The garments come with matching suitcases.
The uniforms cost $50 per person (teachers in Tajikistan only make about $70 per month). The underlying question, however profane, is: Who is profiting off this scheme?
Kyrgyzstan has joined the 153 countries that have signed the UN Convention on the Rights of Persons with Disabilities. During the signing ceremony in New York on September 21, President Roza Otunbayeva emphasized her country’s commitment to building a tolerant society that respects the rights of all citizens. While parliament must still ratify the motion, which would give the Convention the strength of law, Otunbayeva’s move is important for acknowledging the right of disabled people to full participation in society.
Disability in Kyrgyzstan, like the rest of Central Asia, is stigmatizing. Children with disabilities like cerebral palsy or Down’s syndrome are often sent to institutions to be ‘rehabilitated,’ as though a disability were a crime or a contagion. Others are kept at home in isolation. Having a disabled child in the family can negatively affect other siblings’ marriage prospects, as the family is considered tainted by misfortune.
Thanks to the public advocacy efforts of local non-governmental organizations as well as disabled people themselves, these attitudes are beginning to shift. The right of access to public services -- like education, health, and transportation -- for people with disabilities is increasingly included in policy discussions in Kyrgyzstan. However, the danger is ever-present that disability rights will be seen as a niche issue, the subject of charity, or the last luxury to consider when all other problems have been solved.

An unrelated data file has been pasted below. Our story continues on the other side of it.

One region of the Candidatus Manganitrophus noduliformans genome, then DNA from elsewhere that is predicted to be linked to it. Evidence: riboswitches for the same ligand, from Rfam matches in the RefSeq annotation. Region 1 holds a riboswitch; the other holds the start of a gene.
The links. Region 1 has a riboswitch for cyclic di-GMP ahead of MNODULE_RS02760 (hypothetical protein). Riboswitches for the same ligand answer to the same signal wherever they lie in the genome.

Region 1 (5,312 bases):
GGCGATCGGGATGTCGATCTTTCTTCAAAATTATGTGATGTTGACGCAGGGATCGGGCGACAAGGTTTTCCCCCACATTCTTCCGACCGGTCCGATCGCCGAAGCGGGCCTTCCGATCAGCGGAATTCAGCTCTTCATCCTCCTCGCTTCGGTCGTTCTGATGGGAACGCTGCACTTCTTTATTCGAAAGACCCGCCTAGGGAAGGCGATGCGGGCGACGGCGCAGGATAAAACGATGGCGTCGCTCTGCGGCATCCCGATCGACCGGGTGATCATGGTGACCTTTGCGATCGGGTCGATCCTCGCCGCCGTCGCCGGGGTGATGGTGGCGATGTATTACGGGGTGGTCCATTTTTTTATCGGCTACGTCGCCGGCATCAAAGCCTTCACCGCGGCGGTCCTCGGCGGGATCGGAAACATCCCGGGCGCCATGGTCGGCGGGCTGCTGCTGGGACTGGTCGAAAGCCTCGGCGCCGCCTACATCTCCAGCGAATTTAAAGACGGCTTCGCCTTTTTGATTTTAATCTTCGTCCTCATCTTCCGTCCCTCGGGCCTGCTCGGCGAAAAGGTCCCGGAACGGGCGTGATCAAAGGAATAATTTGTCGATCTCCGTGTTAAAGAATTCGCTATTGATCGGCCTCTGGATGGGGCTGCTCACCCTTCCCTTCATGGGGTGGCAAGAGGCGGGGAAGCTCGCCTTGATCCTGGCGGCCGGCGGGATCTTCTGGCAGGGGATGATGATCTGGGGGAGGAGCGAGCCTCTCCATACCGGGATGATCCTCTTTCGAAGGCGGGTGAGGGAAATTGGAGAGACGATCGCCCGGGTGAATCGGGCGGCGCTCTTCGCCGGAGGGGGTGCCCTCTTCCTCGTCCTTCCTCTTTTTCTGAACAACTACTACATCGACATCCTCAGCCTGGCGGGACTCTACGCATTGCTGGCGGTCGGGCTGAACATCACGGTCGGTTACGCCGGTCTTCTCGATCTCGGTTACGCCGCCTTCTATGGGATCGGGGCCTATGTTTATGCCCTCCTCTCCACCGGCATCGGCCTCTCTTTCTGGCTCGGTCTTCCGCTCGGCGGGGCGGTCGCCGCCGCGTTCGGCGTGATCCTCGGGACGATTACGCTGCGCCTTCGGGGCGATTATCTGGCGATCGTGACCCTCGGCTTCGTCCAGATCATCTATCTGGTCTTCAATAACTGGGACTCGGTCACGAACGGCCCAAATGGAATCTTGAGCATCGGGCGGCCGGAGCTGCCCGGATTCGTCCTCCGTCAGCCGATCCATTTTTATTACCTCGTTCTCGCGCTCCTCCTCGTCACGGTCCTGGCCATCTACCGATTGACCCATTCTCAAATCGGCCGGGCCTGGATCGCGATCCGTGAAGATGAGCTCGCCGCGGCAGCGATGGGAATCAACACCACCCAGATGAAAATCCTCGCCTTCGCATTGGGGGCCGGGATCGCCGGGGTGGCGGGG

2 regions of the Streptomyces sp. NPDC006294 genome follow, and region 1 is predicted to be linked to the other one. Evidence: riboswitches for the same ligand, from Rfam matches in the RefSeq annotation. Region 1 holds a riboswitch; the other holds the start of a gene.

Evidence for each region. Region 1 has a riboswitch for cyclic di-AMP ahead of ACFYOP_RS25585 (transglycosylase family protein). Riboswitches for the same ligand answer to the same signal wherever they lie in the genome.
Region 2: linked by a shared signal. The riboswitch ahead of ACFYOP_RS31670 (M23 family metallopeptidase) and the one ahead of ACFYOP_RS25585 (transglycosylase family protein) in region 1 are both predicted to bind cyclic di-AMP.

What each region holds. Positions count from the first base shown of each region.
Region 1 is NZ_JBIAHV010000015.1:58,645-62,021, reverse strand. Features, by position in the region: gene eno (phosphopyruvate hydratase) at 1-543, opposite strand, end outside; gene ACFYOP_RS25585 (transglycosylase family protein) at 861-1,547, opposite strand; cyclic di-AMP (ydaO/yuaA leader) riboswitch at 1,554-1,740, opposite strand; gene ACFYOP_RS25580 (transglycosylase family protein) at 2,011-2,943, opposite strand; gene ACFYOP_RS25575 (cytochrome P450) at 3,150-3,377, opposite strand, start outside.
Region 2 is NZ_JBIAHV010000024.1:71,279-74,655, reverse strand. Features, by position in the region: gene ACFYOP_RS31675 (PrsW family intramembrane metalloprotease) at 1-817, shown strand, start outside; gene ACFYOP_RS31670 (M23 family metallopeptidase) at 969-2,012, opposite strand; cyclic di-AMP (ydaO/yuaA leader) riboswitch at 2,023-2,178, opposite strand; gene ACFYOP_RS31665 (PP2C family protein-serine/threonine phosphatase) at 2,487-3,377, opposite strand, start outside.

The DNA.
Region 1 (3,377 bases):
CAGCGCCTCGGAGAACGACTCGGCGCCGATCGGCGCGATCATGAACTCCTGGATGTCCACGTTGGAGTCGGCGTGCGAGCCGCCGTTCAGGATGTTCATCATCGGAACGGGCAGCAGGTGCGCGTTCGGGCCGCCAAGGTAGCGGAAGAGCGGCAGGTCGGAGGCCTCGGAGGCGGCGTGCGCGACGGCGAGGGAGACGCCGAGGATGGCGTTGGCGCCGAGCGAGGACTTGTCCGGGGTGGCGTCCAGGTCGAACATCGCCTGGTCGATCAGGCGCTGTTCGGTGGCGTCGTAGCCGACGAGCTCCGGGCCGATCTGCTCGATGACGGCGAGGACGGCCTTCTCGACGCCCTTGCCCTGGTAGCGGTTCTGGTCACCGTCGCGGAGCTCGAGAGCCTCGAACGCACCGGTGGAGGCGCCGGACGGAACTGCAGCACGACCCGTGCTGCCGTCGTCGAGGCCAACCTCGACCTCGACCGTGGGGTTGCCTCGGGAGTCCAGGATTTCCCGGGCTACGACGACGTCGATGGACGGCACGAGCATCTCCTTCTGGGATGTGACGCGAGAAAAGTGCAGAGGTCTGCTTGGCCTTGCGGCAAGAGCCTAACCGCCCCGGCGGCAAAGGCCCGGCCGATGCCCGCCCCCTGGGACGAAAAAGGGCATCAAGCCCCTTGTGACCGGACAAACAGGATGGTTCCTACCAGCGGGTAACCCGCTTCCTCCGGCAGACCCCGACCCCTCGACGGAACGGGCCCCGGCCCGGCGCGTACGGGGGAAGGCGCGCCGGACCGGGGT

But retrofitting is always messy. If we do not build rights for all into the policy process from the beginning, there will always be an excuse for exclusion.
A rallying cry for Kazakh. Protestors on October 2 carried a banner reading, in Kazakh and French, "We are only for the Kazakh language as the state and official language in Kazakhstan!"
One of the most emotive issues on Kazakhstan’s political agenda – language rights – brought Kazakh speakers out to rally in Almaty on October 2.
Around 1,500 protestors gathered with official permission in the country’s financial capital demanding legal changes to the status of Russian – which detractors say undermines the position of Kazakh.
Kazakh enjoys the constitutional status of “state language.” But rally organizers told EurasiaNet.org they believe that privilege remains largely on paper.
“Over these 20 years of independence it hasn’t become like the state language in status,” Dos Kushim, head of the Ult Tagdyry (Fate of the Nation) nationalist movement, said, adding that the protest reflected “bewilderment … at why it hasn’t become the state language after all, why it doesn’t work in all spheres of the state’s life.”
Mukhtar Shakhanov, poet and head of the Memlekettik Til (State Language) movement, is spearheading calls to change the constitution, in which Russian is protected by a clause allowing its use “equally with Kazakh in state bodies.”
Critics say this provision disadvantages native Kazakh speakers and serves as a disincentive for others to learn Kazakh. Supporters say non-Kazakh speakers – a third of the population – would be lost without it.
But would changing the constitution really be sufficient motivation for non-Kazakh speakers to put their minds to learning Kazakh?
“It would be more than enough,” Serik Mambetalin, leader of the Rukhaniyat (Spirituality) Party, told EurasiaNet.org. “Because the government itself will devote more efforts – and give more money – to develop the Kazakh language.”